Vehicle Routing Problem for Multiple Product Types, Compartments, and Trips with Soft Time Windows

Read this article. The paper presents a mathematical model to solve vehicle routing challenges. In your own words, explain what vehicle routing is and why it's important to a supply chain.

Numerical Results

Let $o, 1, 2, 3, ..., 15, d$ be nodes where $o$ and $d$ are the same nodes. First of all, we consider test problems in order to observe the feasibility and solvability of the models. We test our models on the sets of 5, 10, and 15 customers. We use the same set of data to examine the feasibility and solutions of the model. Clearly, our models are more general. However, we use this data set as a special case. Second of all, we randomly generate demands, service times, time windows of the customers, and distances between nodes as in Tables 2–6. The demands of customers are given in Tables 4–6.

Table 2 Distance from a node $i$ to a node $j$

 $d_{i,j}$ $o, d$ 1 2 3 4 5 6 7 8 9 10 11 12 13 14 15 $o$ 0 5 11 10 8 7 10 12 14 16 18 14 8 2 14 15 1 5 0 6 8 8 8 6 8 10 12 14 18 20 24 8 6 2 11 6 0 4 7 9 5 10 12 20 25 4 5 6 8 5 3 10 8 4 0 6 10 7 9 12 11 10 8 3 8 10 12 4 8 8 7 6 0 6 5 10 15 10 12 8 6 4 4 6 5 7 8 9 10 6 0 5 12 8 9 10 8 5 12 11 9 6 10 6 5 7 5 5 0 3 6 9 12 15 14 12 16 11 7 12 8 10 9 10 12 3 0 10 12 14 16 18 14 8 2 8 14 10 12 12 15 8 6 10 0 6 8 10 12 14 18 20 9 16 12 20 11 10 9 9 12 6 0 6 6 8 8 10 12 10 18 14 25 10 12 10 12 14 8 6 0 5 13 18 22 20 11 14 18 4 8 8 8 15 16 10 6 5 0 4 8 12 14 12 8 20 5 3 6 5 14 18 12 8 13 4 0 6 9 12 13 2 24 6 8 4 12 12 14 14 8 18 8 6 0 1 2 14 14 8 8 10 4 11 16 8 18 10 22 12 9 1 0 3 15 15 6 5 12 6 9 11 2 20 12 20 14 12 2 3 0

Table 3 The time windows for each node $i$.

 $o, d$ 1 2 3 4 5 6 7 8 9 10 11 12 13 14 15 $a_i$ 6 10 16 13 15 8 10 8 13 10 11 9 9 9 10 10 $b_i$ 20 11 20 16 17 9 12 10 14 17 14 11 12 10 15 17

Table 4 The demand at the node $i$ for five customers.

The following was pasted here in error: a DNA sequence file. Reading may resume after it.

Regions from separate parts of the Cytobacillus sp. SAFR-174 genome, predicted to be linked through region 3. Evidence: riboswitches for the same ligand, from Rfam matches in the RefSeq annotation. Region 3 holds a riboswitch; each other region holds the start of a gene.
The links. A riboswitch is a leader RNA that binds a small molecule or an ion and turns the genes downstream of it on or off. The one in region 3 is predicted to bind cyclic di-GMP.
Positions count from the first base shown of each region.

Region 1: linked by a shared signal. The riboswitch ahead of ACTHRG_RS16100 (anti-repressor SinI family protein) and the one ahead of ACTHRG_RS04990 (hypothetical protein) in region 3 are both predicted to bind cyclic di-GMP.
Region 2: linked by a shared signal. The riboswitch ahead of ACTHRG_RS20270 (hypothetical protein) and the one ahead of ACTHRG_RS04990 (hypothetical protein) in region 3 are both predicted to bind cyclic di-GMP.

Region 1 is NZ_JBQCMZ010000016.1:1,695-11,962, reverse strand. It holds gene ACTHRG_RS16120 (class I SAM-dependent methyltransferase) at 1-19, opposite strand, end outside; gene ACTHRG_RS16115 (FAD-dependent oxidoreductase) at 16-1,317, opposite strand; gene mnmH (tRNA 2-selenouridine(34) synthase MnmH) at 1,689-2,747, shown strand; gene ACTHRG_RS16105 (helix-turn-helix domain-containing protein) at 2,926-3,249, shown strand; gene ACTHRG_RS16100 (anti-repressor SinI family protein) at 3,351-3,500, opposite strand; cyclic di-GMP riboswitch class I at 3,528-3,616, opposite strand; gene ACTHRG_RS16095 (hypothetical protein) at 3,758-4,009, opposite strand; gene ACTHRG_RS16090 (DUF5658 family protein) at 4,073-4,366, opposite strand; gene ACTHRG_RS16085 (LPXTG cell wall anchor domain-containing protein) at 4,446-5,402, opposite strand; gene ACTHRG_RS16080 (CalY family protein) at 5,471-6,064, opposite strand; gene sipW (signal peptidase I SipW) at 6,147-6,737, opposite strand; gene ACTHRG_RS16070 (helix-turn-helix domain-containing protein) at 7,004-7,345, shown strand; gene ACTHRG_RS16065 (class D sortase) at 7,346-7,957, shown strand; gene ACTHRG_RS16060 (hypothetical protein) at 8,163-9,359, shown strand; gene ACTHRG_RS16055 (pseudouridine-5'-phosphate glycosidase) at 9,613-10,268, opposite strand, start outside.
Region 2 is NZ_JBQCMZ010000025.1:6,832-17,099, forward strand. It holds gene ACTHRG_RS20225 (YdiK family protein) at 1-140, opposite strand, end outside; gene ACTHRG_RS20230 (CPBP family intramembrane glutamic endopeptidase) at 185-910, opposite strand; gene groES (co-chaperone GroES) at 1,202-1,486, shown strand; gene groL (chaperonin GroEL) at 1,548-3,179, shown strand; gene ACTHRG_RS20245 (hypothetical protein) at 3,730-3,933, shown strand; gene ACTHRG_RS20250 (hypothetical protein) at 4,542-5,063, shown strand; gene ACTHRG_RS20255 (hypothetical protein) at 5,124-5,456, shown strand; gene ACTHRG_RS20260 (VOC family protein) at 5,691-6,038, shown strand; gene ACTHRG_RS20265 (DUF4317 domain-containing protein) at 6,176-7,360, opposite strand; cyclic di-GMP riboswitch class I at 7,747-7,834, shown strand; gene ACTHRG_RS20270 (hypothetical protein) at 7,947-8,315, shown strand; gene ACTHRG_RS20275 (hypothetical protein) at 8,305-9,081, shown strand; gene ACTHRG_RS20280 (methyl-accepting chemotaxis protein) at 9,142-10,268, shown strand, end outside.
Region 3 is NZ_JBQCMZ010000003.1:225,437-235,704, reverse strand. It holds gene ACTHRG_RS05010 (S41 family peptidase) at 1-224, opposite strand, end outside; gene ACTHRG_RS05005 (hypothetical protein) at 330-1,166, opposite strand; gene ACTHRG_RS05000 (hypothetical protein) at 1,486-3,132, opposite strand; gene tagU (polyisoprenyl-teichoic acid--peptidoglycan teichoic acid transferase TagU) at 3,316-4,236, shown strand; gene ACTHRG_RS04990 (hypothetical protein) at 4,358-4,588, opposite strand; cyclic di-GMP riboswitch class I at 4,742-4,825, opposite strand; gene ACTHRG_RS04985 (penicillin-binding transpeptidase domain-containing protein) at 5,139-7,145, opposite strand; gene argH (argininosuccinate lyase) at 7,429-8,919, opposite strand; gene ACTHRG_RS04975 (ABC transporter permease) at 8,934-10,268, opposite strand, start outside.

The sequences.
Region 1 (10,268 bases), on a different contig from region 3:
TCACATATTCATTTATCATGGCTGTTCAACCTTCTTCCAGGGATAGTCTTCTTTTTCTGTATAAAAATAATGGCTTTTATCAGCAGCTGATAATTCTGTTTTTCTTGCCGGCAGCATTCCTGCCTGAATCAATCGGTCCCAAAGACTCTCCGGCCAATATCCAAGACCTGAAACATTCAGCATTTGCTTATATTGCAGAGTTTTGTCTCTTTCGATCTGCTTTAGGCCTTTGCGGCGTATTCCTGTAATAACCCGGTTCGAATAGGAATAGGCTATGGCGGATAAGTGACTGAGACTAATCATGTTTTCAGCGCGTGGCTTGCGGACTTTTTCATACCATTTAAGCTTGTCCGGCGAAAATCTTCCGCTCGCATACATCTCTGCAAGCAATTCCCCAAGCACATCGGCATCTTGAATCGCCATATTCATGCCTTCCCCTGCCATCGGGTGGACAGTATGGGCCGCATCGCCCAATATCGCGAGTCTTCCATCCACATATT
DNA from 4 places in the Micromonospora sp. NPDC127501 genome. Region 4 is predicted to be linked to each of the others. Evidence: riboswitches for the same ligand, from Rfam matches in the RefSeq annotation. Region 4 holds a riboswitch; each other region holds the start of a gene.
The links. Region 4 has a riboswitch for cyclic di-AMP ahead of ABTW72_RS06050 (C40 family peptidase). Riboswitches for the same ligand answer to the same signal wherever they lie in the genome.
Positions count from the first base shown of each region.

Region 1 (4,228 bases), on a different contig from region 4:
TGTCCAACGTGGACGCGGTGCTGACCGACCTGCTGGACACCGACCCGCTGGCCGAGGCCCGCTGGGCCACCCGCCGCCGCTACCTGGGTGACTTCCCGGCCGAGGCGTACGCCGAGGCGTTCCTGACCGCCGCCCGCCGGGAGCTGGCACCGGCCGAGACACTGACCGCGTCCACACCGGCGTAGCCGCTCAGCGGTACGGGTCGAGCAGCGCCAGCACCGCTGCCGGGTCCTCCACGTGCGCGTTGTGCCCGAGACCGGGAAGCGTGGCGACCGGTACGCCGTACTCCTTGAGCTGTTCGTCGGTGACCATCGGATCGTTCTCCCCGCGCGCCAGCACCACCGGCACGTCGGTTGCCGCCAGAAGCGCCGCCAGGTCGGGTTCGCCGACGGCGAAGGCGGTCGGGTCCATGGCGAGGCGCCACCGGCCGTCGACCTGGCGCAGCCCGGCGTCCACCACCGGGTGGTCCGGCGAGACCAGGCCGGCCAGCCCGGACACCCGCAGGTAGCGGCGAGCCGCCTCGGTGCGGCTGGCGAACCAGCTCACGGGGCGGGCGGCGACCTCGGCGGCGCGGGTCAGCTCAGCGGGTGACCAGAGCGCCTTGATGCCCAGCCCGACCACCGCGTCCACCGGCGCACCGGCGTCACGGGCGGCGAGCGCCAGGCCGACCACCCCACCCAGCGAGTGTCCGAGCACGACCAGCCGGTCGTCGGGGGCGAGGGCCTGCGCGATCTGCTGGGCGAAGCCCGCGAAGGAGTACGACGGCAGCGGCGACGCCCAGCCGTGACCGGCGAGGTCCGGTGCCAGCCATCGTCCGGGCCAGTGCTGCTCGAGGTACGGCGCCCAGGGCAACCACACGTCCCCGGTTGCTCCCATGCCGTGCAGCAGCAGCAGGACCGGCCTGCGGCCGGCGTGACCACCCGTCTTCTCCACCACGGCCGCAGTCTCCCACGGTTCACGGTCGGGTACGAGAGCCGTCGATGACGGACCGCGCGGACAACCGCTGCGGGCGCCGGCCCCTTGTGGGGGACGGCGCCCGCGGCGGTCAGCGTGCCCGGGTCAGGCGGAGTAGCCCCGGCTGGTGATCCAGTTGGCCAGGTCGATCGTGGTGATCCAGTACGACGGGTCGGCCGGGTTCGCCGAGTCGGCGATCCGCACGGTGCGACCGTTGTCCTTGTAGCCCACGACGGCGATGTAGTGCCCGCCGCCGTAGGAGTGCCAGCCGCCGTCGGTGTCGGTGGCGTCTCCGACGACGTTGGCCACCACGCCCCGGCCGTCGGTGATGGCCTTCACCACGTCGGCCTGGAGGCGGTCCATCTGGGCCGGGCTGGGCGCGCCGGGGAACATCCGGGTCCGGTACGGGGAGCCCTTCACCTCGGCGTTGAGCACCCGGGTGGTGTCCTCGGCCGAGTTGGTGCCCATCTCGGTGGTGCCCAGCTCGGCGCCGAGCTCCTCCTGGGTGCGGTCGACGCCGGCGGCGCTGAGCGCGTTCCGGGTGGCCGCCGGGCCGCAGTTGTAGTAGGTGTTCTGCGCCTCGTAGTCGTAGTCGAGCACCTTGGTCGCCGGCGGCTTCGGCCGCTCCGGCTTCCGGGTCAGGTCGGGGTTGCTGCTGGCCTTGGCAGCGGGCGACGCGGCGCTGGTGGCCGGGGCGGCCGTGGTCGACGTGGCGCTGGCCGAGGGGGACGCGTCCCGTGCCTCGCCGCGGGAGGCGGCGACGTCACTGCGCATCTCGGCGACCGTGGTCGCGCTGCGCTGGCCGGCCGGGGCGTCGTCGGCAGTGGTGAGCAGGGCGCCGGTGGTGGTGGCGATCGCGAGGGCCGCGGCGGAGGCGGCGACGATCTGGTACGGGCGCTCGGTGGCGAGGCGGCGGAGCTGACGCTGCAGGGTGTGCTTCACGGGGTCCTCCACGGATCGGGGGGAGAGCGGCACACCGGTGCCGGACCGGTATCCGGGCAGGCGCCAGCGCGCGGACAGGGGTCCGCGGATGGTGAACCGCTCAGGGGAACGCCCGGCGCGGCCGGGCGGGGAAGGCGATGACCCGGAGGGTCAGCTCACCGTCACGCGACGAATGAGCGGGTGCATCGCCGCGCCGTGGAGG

$dm_{i,p}$ $o, d$ 1 2 3 4 5 $p_1$ 0 100 200 200 300 50 $p_2$ 0 100 100 70 30 20

Table 5 The demand at the node $i$ for ten customers.

 $dm_{i,p}$ $o, d$ 1 2 3 4 5 6 7 8 9 10 $p_1$ 0 50 100 120 40 30 60 80 50 130 40 $p_2$ 0 100 90 70 30 20 50 30 40 60 80

Table 6 The demand at the node $i$ for fifteen customers.

 $dm_{i,p}$ $o, d$ 1 2 3 4 5 6 7 8 9 10 11 12 13 14 15 $p_1$ 0 20 100 30 40 10 30 30 60 10 20 40 20 100 20 40 $p_2$ 0 80 60 70 30 20 40 40 10 20 70 20 50 10 50 30

We assume that there are two vehicle types:  $\nu_1$ and $\nu_2$ and two product types: $p_1$ and $p_2$. For a general number of vehicles and products, some modifications can be easily done. We define our compartment in Table 7. We only allow a maximum of two trips per day for each vehicle. Obviously, for more general maximum number of trips per day, a small modification can be easily done as well too. For the parameters related to cost function, we let the unit penalty of the earliness $p_e$ be 100 units and we let unit penalty of lateness $p_1$ be 200 units. The cost of travel and loading are shown in Tables 8 and 9. Let also the lower bound of hard time window for the node $i$ be $LB_i = a_i -0.5$. The upper bound of hard time window for the node $i$ is $UB_i = b_i + 1$ and the service time for each node $s_i$ is 10 unit times and $\nu$ is 20-unit distance per unit time.

Table 7 The capacity for compartment $k$ of vehicle $k$.

 $C_{k,t}$ $t_1$ $t_2$ $t_3$ $\nu_1$ 200 200 100 $\nu_2$ 300 300 200

Table 8 The fixed cost of travelling $TC_k$ per k.m. and the capacity $Cp_k$ of vehicle $k$.

 $\nu_1$ $\nu_2$ $TC_k$ 10 6 $Cp_k$ 500 800

Table 9 The cost of loading for product $p$ by each vehicle $k$.

 $LC_{k,p}$ $p_1$ $p_2$ $\nu_1$ 10 6 $\nu_2$ 4 8

All models have been coded and solved by AIMMS 3.13. They were run on a computer equipped with a processor Intel Core i5 at 2.3 GHz and 2 GB of RAM memory. The optimal solutions are obtained in Tables 10–12. The average run time for each case is included in Tables 10–12. As one can see, our model can be executed by an available solver on a personal computer in a reasonable time. We present the detailed optimal results of model 3 in the case of 15 customers for the effectiveness of the model. The optimal solutions are presented in Tables 13–16.